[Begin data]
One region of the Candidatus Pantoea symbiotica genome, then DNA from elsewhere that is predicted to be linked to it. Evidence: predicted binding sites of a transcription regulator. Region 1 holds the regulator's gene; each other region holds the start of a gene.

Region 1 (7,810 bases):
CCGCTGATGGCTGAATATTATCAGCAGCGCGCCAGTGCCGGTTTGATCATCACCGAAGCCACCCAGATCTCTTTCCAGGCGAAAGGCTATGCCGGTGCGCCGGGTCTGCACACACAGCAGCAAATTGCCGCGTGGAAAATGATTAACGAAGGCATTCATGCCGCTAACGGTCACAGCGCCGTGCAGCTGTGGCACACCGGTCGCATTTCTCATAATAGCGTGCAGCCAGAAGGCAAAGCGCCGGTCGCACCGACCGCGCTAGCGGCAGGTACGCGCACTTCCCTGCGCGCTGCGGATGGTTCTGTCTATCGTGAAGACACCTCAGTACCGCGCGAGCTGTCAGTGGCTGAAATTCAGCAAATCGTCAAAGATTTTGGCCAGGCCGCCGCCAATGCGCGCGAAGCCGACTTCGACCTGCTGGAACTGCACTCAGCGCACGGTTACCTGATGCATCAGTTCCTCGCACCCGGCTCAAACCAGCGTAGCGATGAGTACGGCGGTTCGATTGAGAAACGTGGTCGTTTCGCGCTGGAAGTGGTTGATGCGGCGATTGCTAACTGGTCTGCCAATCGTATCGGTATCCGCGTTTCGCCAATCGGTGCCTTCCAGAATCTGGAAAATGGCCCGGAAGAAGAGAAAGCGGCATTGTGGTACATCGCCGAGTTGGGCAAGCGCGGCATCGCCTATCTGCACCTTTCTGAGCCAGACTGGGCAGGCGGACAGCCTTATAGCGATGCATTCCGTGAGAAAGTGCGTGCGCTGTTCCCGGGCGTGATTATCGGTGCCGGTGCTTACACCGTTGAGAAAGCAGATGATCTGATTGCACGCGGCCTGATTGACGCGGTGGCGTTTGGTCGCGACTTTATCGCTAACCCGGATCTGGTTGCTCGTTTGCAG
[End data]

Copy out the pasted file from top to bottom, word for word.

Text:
One region of the Candidatus Pantoea symbiotica genome, then DNA from elsewhere that is predicted to be linked to it. Evidence: predicted binding sites of a transcription regulator. Region 1 holds the regulator's gene; each other region holds the start of a gene.

Region 1 (7,810 bases):
CCGCTGATGGCTGAATATTATCAGCAGCGCGCCAGTGCCGGTTTGATCATCACCGAAGCCACCCAGATCTCTTTCCAGGCGAAAGGCTATGCCGGTGCGCCGGGTCTGCACACACAGCAGCAAATTGCCGCGTGGAAAATGATTAACGAAGGCATTCATGCCGCTAACGGTCACAGCGCCGTGCAGCTGTGGCACACCGGTCGCATTTCTCATAATAGCGTGCAGCCAGAAGGCAAAGCGCCGGTCGCACCGACCGCGCTAGCGGCAGGTACGCGCACTTCCCTGCGCGCTGCGGATGGTTCTGTCTATCGTGAAGACACCTCAGTACCGCGCGAGCTGTCAGTGGCTGAAATTCAGCAAATCGTCAAAGATTTTGGCCAGGCCGCCGCCAATGCGCGCGAAGCCGACTTCGACCTGCTGGAACTGCACTCAGCGCACGGTTACCTGATGCATCAGTTCCTCGCACCCGGCTCAAACCAGCGTAGCGATGAGTACGGCGGTTCGATTGAGAAACGTGGTCGTTTCGCGCTGGAAGTGGTTGATGCGGCGATTGCTAACTGGTCTGCCAATCGTATCGGTATCCGCGTTTCGCCAATCGGTGCCTTCCAGAATCTGGAAAATGGCCCGGAAGAAGAGAAAGCGGCATTGTGGTACATCGCCGAGTTGGGCAAGCGCGGCATCGCCTATCTGCACCTTTCTGAGCCAGACTGGGCAGGCGGACAGCCTTATAGCGATGCATTCCGTGAGAAAGTGCGTGCGCTGTTCCCGGGCGTGATTATCGGTGCCGGTGCTTACACCGTTGAGAAAGCAGATGATCTGATTGCACGCGGCCTGATTGACGCGGTGGCGTTTGGTCGCGACTTTATCGCTAACCCGGATCTGGTTGCTCGTTTGCAG